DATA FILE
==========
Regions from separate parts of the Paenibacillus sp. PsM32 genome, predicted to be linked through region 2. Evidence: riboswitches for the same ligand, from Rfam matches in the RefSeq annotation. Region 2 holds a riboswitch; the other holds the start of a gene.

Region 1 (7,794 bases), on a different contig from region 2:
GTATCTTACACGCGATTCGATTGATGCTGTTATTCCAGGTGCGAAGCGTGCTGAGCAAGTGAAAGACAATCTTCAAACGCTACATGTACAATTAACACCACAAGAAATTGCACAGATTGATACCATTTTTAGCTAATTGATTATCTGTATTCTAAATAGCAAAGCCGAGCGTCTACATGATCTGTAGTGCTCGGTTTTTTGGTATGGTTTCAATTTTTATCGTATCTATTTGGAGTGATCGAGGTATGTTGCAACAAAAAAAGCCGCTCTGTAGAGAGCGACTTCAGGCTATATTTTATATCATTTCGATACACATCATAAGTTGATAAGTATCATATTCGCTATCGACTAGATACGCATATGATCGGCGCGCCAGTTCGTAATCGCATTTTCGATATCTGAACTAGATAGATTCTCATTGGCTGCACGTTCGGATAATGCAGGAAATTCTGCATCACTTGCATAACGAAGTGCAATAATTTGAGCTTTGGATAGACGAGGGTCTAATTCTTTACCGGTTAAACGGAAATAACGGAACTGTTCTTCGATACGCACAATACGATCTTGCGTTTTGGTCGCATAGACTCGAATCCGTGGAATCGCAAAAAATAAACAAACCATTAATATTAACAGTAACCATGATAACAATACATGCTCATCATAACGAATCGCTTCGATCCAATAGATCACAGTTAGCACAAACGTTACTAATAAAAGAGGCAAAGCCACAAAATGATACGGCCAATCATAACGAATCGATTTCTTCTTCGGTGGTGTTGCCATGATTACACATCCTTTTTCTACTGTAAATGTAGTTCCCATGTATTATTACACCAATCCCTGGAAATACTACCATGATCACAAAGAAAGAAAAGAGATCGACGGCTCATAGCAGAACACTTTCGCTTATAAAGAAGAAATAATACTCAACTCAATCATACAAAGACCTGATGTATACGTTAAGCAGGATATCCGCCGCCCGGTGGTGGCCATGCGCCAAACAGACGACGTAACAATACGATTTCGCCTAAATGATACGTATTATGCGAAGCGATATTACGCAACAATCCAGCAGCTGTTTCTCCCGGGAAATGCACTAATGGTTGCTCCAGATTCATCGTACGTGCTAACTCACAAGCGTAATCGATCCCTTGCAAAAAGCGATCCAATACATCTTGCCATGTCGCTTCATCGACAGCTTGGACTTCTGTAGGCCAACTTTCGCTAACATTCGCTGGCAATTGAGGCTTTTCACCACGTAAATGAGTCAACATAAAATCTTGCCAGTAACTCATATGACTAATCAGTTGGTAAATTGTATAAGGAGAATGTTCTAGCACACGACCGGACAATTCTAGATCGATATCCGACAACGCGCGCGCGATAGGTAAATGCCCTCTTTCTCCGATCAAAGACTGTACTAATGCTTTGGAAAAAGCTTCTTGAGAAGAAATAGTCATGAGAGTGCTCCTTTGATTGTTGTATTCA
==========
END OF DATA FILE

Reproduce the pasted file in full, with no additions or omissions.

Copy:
Regions from separate parts of the Paenibacillus sp. PsM32 genome, predicted to be linked through region 2. Evidence: riboswitches for the same ligand, from Rfam matches in the RefSeq annotation. Region 2 holds a riboswitch; the other holds the start of a gene.

Region 1 (7,794 bases), on a different contig from region 2:
GTATCTTACACGCGATTCGATTGATGCTGTTATTCCAGGTGCGAAGCGTGCTGAGCAAGTGAAAGACAATCTTCAAACGCTACATGTACAATTAACACCACAAGAAATTGCACAGATTGATACCATTTTTAGCTAATTGATTATCTGTATTCTAAATAGCAAAGCCGAGCGTCTACATGATCTGTAGTGCTCGGTTTTTTGGTATGGTTTCAATTTTTATCGTATCTATTTGGAGTGATCGAGGTATGTTGCAACAAAAAAAGCCGCTCTGTAGAGAGCGACTTCAGGCTATATTTTATATCATTTCGATACACATCATAAGTTGATAAGTATCATATTCGCTATCGACTAGATACGCATATGATCGGCGCGCCAGTTCGTAATCGCATTTTCGATATCTGAACTAGATAGATTCTCATTGGCTGCACGTTCGGATAATGCAGGAAATTCTGCATCACTTGCATAACGAAGTGCAATAATTTGAGCTTTGGATAGACGAGGGTCTAATTCTTTACCGGTTAAACGGAAATAACGGAACTGTTCTTCGATACGCACAATACGATCTTGCGTTTTGGTCGCATAGACTCGAATCCGTGGAATCGCAAAAAATAAACAAACCATTAATATTAACAGTAACCATGATAACAATACATGCTCATCATAACGAATCGCTTCGATCCAATAGATCACAGTTAGCACAAACGTTACTAATAAAAGAGGCAAAGCCACAAAATGATACGGCCAATCATAACGAATCGATTTCTTCTTCGGTGGTGTTGCCATGATTACACATCCTTTTTCTACTGTAAATGTAGTTCCCATGTATTATTACACCAATCCCTGGAAATACTACCATGATCACAAAGAAAGAAAAGAGATCGACGGCTCATAGCAGAACACTTTCGCTTATAAAGAAGAAATAATACTCAACTCAATCATACAAAGACCTGATGTATACGTTAAGCAGGATATCCGCCGCCCGGTGGTGGCCATGCGCCAAACAGACGACGTAACAATACGATTTCGCCTAAATGATACGTATTATGCGAAGCGATATTACGCAACAATCCAGCAGCTGTTTCTCCCGGGAAATGCACTAATGGTTGCTCCAGATTCATCGTACGTGCTAACTCACAAGCGTAATCGATCCCTTGCAAAAAGCGATCCAATACATCTTGCCATGTCGCTTCATCGACAGCTTGGACTTCTGTAGGCCAACTTTCGCTAACATTCGCTGGCAATTGAGGCTTTTCACCACGTAAATGAGTCAACATAAAATCTTGCCAGTAACTCATATGACTAATCAGTTGGTAAATTGTATAAGGAGAATGTTCTAGCACACGACCGGACAATTCTAGATCGATATCCGACAACGCGCGCGCGATAGGTAAATGCCCTCTTTCTCCGATCAAAGACTGTACTAATGCTTTGGAAAAAGCTTCTTGAGAAGAAATAGTCATGAGAGTGCTCCTTTGATTGTTGTATTCA